Long stories short
- Russia and Ukraine exchanged nearly 300 prisoners including two Americans, five British nationals and 200 Ukrainian defenders of Mariupol’s Azovstal steelworks.
- A new drug for motor neurone sufferers slowed progress of the disease in a clinical trial.
- Liz Truss’ government lifted a fracking ban in England.
One of the most popular Google searches in Russia after Putin’s mobilisation speech yesterday was “how to get out of Russia”. Another was “how to break your arm at home”. Russians don’t want to fight in Ukraine, partly out of fear of being killed or maimed in a conventional war and partly out of fear of incineration in a nuclear inferno.
Putin has explicitly raised the spectre of nuclear escalation. What might that involve? Where could it lead? How should the West respond?
- Pure bluff. It’s possible Putin has no intention of actually using nuclear weapons in any circumstances and is talking about them simply as a low-cost way of deterring the US and other Nato powers from continuing to arm Ukraine. When he says he’s not bluffing it probably means he is, says Ken Adelman, a former member of the Pentagon’s Defense Policy Board. Sylvie Bermann, a former French ambassador to Moscow, agrees. But no one knows.
- Bluff, then escalate. This is the most plausible nightmare scenario. The Russian army’s battlefield nuclear forces have been on alert since February. Russian nuclear doctrine incorporates a premise that it’s possible to use nuclear weapons without escalating to thermonuclear war, and the Strangelovian idea that you can “escalate to de-escalate”. Translation: scare off all possible adversaries by letting off a bomb. Putin appeared yesterday to lower Russia’s nuclear threshold by reserving the right to use nuclear weapons not just if Russia’s existence was threatened, but its territorial integrity – including that of illegally annexed parts of Ukraine.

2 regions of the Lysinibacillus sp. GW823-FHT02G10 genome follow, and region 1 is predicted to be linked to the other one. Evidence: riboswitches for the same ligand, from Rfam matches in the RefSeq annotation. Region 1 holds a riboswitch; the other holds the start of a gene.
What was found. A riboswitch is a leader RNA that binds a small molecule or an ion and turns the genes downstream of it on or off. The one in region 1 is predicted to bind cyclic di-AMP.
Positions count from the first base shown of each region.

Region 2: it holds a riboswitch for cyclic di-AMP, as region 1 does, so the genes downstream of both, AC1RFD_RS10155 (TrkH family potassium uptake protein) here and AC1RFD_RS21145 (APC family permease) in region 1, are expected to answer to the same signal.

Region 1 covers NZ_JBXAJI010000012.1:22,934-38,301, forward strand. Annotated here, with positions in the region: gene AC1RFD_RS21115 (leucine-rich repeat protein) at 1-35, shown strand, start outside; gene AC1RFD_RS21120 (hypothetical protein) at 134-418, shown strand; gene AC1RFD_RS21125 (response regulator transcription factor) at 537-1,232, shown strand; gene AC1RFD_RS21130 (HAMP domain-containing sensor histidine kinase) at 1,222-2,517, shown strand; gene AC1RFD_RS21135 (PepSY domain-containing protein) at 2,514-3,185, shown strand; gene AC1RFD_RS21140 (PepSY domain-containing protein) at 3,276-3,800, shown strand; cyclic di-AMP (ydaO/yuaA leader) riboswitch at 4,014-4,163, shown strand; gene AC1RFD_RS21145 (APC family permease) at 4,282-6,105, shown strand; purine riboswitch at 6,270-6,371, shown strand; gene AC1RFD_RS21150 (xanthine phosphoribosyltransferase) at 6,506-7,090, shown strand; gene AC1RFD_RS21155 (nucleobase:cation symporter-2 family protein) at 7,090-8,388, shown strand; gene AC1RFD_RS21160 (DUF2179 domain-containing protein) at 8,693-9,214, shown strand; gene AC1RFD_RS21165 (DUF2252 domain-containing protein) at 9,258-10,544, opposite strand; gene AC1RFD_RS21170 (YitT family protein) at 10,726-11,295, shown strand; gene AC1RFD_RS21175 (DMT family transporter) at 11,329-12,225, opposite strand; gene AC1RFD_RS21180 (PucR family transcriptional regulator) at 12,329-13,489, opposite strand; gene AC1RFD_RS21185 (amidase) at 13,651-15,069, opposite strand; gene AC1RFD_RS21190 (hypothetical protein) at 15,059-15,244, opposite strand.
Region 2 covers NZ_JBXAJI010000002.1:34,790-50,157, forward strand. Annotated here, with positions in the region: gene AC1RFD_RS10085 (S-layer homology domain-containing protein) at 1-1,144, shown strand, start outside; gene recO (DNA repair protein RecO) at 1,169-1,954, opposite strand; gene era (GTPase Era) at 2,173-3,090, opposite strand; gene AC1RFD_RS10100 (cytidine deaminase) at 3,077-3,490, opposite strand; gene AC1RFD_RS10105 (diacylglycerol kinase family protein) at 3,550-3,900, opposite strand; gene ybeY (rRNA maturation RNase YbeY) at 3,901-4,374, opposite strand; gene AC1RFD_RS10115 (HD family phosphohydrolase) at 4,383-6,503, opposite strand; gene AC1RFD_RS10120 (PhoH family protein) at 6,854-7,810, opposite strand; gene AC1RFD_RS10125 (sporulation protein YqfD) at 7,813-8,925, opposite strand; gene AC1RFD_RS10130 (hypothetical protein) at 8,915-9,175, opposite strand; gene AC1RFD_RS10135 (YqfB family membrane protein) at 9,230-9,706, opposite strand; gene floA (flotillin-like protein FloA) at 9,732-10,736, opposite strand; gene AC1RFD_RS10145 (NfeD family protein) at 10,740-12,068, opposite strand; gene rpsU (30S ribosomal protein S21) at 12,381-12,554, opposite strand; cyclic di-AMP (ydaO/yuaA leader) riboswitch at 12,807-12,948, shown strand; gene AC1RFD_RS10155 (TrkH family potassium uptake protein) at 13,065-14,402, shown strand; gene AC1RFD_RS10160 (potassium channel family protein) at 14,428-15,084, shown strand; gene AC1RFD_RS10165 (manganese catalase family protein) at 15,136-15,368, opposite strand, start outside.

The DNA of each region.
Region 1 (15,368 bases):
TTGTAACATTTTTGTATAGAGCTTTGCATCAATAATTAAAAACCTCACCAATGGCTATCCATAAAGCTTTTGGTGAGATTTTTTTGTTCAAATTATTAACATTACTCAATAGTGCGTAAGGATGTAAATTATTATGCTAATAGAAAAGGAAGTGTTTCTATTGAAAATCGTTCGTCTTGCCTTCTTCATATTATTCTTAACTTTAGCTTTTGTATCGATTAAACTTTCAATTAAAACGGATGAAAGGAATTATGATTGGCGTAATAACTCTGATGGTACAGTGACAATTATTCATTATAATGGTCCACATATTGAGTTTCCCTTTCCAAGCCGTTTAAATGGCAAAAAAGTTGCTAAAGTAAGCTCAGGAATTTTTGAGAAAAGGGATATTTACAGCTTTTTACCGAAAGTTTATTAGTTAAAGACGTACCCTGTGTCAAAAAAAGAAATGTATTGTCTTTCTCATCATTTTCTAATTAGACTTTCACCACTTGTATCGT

Rose Gottemoeller, the former Nato deputy secretary-general, believes Putin could detonate a low-yield nuclear weapon over the Black Sea as a show of force, or use one to destroy a Ukrainian military facility. Matthew Kroenig, the Atlantic Council’s hawkish deputy director, says Putin is “likely to use nuclear weapons first before being defeated”. Again though, no one knows.
- Go nuclear now. There’s little sign of this happening. US intelligence on Putin’s intentions has been uncannily accurate since well before the Russian invasion. The Biden administration’s strategy has been to publish what it knows, and there have been no hints, even veiled, of Russian nuclear weapons movements.
- Call the bluff and proceed as if actual nuclear weapons use is inconceivable. Almost no one thinks this is tenable. The world has slid too far backwards in terms of nuclear security since Barack Obama called for a nuclear-free world in Prague in 2009. Putin hasn’t yet broken the nuclear weapons use taboo in place since Nagasaki, but he’s broken the taboo about talking about it. “I think one should take nuclear threats from a nuclear power seriously whatever the circumstances,” says Hassan Elbahtimhy of the Centre for Science and Security Studies. “It might be a bluff but the consequences are simply too huge to ignore.”